These materials can be readily applied to the surfaces to be bonded, for example by painting them on with a brush or by coating during manufacture of the sleeve. Bonding can then be readily effected using conventional apparatus for the application of the necessary heat and pressure. Typically bonding will be effected using a temperature in the range of from 200 to 350° C. and a pressure of from 5 to 20 Kg/cm2, the heating cycle being from about 30 seconds to 1 minute or higher, depending on the thickness of the material, and the pressure being maintained for up to about 5 minutes as the bond cools or is cooled.
Many materials may be used to make the heat-recoverable wrap-around sleeves of the present invention. Suitable materials are described for example in the afore-mentioned U.S. and British Patents. It will also be appreciated that the sleeves may be provided with other means for improving their sealing ability etc. for example they may be internally coated with an adhesive or a mastic. Such materials will, if present, in general be applied after bonding has been effected in accordance with the present invention, but may, if desired, be applied before bonding.
As mentioned above, the present invention is especially applicable to the repair and formation of splices and breakouts from pressurised power cables. Another application is in the connection and repair etc. of telephone cables. In such applications it is often preferable to provide the wrap-around sleeve with an inner lining of metal foil as so to form a moisture barrier. In order that the metal foil should not prevent or hinder recovery of the sleeve it may be corrugated, at least in the vicinity of the ends of the sleeve, as set forth in French Patent Application No. 74.30569. Such heat-recoverable sleeves can also be used in the present invention, a suitable adhesive being applied to the relevant areas of the metal foil, thereby forming a moisture impermeable joint.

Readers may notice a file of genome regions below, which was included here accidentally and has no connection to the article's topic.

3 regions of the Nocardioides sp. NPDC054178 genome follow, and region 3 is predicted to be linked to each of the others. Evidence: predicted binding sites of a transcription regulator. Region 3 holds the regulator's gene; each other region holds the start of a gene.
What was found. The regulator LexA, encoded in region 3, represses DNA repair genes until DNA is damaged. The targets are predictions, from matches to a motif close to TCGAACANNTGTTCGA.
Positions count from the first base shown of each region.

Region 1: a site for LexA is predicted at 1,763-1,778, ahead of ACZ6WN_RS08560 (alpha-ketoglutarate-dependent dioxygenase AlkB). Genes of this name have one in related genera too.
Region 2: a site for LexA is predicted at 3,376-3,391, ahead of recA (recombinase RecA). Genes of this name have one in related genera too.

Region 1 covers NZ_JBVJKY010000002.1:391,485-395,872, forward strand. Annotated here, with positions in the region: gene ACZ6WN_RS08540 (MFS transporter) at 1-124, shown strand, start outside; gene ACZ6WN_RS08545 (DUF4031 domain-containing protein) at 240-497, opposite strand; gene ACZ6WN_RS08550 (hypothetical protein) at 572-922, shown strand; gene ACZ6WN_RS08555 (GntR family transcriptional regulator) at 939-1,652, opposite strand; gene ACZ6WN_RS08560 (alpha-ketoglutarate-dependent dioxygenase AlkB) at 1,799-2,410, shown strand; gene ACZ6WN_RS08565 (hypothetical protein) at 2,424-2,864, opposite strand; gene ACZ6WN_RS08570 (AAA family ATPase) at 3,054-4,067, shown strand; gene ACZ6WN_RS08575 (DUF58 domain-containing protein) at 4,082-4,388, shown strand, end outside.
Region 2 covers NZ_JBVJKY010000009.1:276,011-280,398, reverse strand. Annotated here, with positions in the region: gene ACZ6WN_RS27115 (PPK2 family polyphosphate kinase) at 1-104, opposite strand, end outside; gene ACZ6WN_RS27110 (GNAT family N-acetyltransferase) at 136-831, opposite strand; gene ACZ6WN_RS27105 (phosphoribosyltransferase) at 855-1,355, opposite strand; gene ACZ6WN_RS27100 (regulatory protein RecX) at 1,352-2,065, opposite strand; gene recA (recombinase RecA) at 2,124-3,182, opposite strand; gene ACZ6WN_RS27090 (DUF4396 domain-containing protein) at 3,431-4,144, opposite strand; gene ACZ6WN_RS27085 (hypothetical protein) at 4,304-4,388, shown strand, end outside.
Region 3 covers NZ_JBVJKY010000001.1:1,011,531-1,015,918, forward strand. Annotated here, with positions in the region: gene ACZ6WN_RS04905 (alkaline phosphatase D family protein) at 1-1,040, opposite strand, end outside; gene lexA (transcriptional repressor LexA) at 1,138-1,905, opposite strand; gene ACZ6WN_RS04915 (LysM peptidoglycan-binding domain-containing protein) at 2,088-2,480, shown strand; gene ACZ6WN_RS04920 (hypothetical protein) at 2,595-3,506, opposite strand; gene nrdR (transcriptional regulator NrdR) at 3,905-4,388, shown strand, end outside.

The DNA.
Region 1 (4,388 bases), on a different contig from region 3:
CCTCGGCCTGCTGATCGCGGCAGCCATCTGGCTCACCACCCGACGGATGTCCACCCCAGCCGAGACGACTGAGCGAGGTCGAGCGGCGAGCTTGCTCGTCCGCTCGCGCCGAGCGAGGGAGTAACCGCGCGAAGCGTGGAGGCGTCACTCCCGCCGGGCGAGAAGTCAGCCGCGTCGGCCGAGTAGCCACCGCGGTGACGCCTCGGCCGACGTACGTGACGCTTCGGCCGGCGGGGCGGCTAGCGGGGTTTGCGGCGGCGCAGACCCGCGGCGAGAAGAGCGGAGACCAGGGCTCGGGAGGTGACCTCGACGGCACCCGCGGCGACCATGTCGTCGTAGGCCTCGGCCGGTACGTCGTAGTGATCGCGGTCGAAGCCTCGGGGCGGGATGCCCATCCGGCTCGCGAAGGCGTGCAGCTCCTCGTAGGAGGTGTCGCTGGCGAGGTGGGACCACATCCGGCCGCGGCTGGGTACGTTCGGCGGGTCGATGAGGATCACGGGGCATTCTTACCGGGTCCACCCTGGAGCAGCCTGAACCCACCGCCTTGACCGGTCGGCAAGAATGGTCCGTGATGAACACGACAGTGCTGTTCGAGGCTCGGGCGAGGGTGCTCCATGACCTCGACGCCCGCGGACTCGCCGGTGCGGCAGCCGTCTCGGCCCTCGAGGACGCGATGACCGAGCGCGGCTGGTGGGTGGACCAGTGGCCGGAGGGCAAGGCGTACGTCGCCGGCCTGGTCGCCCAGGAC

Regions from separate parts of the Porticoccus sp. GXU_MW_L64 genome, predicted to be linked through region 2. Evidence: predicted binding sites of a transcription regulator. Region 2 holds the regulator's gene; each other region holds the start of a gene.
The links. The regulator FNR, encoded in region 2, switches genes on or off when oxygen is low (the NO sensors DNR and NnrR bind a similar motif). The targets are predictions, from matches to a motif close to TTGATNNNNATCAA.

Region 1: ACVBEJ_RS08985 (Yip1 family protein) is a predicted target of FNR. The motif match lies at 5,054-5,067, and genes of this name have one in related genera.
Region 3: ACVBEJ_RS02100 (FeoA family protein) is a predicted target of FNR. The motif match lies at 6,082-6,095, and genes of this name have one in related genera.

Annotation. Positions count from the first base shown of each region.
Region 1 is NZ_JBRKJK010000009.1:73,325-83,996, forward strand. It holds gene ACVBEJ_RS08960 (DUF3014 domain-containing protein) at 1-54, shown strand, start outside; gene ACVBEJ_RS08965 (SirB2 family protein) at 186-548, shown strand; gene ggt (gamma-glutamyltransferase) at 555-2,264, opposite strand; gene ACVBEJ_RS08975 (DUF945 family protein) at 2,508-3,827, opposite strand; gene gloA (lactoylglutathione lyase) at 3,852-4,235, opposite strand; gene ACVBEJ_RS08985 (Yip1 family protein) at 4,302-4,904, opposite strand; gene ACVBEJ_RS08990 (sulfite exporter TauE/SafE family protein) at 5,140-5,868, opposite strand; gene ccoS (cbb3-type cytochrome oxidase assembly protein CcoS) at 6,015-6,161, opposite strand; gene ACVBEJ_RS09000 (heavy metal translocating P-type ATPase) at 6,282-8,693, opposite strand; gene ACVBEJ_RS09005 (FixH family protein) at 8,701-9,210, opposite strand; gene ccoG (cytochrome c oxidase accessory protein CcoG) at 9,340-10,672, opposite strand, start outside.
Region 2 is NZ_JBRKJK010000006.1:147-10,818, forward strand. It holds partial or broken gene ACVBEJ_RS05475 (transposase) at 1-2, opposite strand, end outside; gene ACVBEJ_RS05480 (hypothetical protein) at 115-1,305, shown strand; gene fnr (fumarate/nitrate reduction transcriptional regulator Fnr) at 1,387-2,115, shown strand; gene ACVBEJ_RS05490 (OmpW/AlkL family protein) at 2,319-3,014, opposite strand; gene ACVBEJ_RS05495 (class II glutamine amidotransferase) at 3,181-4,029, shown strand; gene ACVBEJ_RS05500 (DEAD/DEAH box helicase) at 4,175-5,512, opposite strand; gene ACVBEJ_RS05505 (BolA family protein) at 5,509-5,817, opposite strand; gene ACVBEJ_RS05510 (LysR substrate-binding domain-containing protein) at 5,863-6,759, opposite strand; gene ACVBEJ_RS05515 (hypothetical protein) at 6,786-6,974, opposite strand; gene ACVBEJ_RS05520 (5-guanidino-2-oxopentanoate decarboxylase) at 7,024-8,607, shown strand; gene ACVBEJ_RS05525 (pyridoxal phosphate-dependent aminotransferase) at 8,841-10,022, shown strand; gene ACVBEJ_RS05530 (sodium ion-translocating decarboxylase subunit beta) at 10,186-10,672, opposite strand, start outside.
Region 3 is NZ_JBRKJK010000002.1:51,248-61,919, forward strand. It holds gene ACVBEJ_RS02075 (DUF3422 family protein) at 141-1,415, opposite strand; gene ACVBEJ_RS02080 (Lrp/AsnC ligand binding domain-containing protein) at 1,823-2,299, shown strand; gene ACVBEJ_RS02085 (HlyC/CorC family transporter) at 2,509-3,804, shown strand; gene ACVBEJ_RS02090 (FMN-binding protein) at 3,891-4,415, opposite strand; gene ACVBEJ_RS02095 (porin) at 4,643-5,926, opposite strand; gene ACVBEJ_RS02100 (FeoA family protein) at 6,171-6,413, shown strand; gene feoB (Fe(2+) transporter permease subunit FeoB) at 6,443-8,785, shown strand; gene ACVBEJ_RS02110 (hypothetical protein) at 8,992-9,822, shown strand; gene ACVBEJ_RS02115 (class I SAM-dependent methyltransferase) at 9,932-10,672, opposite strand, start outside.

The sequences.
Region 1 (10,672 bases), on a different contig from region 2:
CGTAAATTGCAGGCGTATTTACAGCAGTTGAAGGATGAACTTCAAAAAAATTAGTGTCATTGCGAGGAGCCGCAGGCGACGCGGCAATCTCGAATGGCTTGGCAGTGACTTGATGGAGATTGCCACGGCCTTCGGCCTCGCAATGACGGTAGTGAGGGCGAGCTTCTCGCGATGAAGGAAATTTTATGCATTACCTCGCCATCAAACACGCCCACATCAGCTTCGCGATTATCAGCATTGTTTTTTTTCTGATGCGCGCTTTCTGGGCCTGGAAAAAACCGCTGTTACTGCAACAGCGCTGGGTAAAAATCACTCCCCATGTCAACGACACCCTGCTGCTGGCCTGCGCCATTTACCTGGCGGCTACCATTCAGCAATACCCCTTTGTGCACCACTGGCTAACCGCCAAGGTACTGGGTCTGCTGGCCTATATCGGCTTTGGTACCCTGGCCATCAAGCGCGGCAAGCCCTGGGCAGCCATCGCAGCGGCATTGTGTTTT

FIG. 1 represents a branch connection between two cables;
FIG. 2 illustrates a wrap-around sleeve for use in the present invention;
FIG. 3 illustrates the sleeve of FIG. 2 after it has been bonded in accordance with the present invention;
FIG. 4 illustrates the wrap-around sleeve of FIG. 3 in position about the branch connection shown in FIG. 1;
FIG. 5 illustrates the embodiment of FIG. 4 after heat-recovery of the wrap-around sleeve;
FIG. 6 illustrates a second form of wrap-around sleeve according to the present invention; and
FIG. 7 illustrates a third form of wrap-around sleeve according to the present invention.
Referring to the drawings, in FIG. 1 there is shown a typical branch connection between a main power cable 1 and a branch cable 2, the cables being connected after stripping etc. by a connector member 3. It is an object of the present invention to provide means for satisfactorily insulating and encapsulating such a branch connection.
In FIG. 2 there is shown a heat-recoverable wrap-around sleeve 4. At or about one or both its edges 5 and 6 there are provided means (not shown) for holding it in the wrapped-up position during recovery. The internal surface of the sleeve 4 is provided at 7 and 8 with two narrow strips of a peroxide coating, typically about 10 mm wide. The coatings 7 and 8 may also contain one or more adhesives, for example an ethylene/vinyl acetate adhesive.
In FIG. 3 there is shown the wrap-around sleeve of FIG. 2 after the two strips 7 and 8 have been bonded together in the manner described above to form an auxiliary conduit 9.
FIG. 4 illustrates the sleeve of FIG. 3 wrapped in position, prior to recovery, about the branch connection shown in FIG. 1. The positioning of the sleeve has been effected by passing the branch cable 2 through the auxiliary conduit 9 prior to forming the connection and then wrapping the sleeve 4 about the connection in a conventional manner.
FIG. 5 shows the position after heat-recovery of the wrap-around sleeve to give the final encapsulated connection.
In FIG. 6 there is shown a further form of wrap-around sleeve according to the present invention in which an auxiliary conduit 10 has been formed throughout the length of the sleeve.
FIG. 7 shows another form of wrap-around sleeve according to the present invention in which two bonds 11 and 12 have been formed across the length of the sleeve and then the sleeve has been cut or slit between these bonds to form a branch conduit 13.
The invention has been described with particular reference to the repair and formation of branch connections between cables but it will be appreciated that it will have many other applications.